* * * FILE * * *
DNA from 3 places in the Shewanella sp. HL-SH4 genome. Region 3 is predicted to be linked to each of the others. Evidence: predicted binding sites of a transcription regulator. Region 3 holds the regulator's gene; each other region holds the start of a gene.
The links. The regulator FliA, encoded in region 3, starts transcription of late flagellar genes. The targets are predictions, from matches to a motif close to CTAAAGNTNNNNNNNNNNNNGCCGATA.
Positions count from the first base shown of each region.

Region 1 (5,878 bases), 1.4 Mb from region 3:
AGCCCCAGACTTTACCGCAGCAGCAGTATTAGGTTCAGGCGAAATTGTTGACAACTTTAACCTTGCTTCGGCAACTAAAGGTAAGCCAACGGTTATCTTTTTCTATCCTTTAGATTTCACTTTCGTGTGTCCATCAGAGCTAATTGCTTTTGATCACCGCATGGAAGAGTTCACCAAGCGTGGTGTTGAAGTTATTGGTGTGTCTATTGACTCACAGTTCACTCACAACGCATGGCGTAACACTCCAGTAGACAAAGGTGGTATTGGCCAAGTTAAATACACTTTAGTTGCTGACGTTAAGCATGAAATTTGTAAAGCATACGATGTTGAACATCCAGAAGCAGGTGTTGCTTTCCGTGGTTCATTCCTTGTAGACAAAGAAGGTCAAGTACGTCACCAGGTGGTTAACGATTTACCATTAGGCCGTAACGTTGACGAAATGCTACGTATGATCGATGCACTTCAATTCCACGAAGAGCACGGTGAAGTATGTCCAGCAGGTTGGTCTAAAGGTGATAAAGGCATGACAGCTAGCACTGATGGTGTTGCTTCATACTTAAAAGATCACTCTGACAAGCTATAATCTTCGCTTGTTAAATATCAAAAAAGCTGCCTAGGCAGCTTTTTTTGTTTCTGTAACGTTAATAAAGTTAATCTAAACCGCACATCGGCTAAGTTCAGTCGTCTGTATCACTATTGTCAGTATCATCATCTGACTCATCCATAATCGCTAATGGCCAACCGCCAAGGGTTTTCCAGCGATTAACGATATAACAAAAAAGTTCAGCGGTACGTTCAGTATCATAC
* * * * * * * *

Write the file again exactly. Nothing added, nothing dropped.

DNA from 3 places in the Shewanella sp. HL-SH4 genome. Region 3 is predicted to be linked to each of the others. Evidence: predicted binding sites of a transcription regulator. Region 3 holds the regulator's gene; each other region holds the start of a gene.
The links. The regulator FliA, encoded in region 3, starts transcription of late flagellar genes. The targets are predictions, from matches to a motif close to CTAAAGNTNNNNNNNNNNNNGCCGATA.
Positions count from the first base shown of each region.

Region 1 (5,878 bases), 1.4 Mb from region 3:
AGCCCCAGACTTTACCGCAGCAGCAGTATTAGGTTCAGGCGAAATTGTTGACAACTTTAACCTTGCTTCGGCAACTAAAGGTAAGCCAACGGTTATCTTTTTCTATCCTTTAGATTTCACTTTCGTGTGTCCATCAGAGCTAATTGCTTTTGATCACCGCATGGAAGAGTTCACCAAGCGTGGTGTTGAAGTTATTGGTGTGTCTATTGACTCACAGTTCACTCACAACGCATGGCGTAACACTCCAGTAGACAAAGGTGGTATTGGCCAAGTTAAATACACTTTAGTTGCTGACGTTAAGCATGAAATTTGTAAAGCATACGATGTTGAACATCCAGAAGCAGGTGTTGCTTTCCGTGGTTCATTCCTTGTAGACAAAGAAGGTCAAGTACGTCACCAGGTGGTTAACGATTTACCATTAGGCCGTAACGTTGACGAAATGCTACGTATGATCGATGCACTTCAATTCCACGAAGAGCACGGTGAAGTATGTCCAGCAGGTTGGTCTAAAGGTGATAAAGGCATGACAGCTAGCACTGATGGTGTTGCTTCATACTTAAAAGATCACTCTGACAAGCTATAATCTTCGCTTGTTAAATATCAAAAAAGCTGCCTAGGCAGCTTTTTTTGTTTCTGTAACGTTAATAAAGTTAATCTAAACCGCACATCGGCTAAGTTCAGTCGTCTGTATCACTATTGTCAGTATCATCATCTGACTCATCCATAATCGCTAATGGCCAACCGCCAAGGGTTTTCCAGCGATTAACGATATAACAAAAAAGTTCAGCGGTACGTTCAGTATCATAC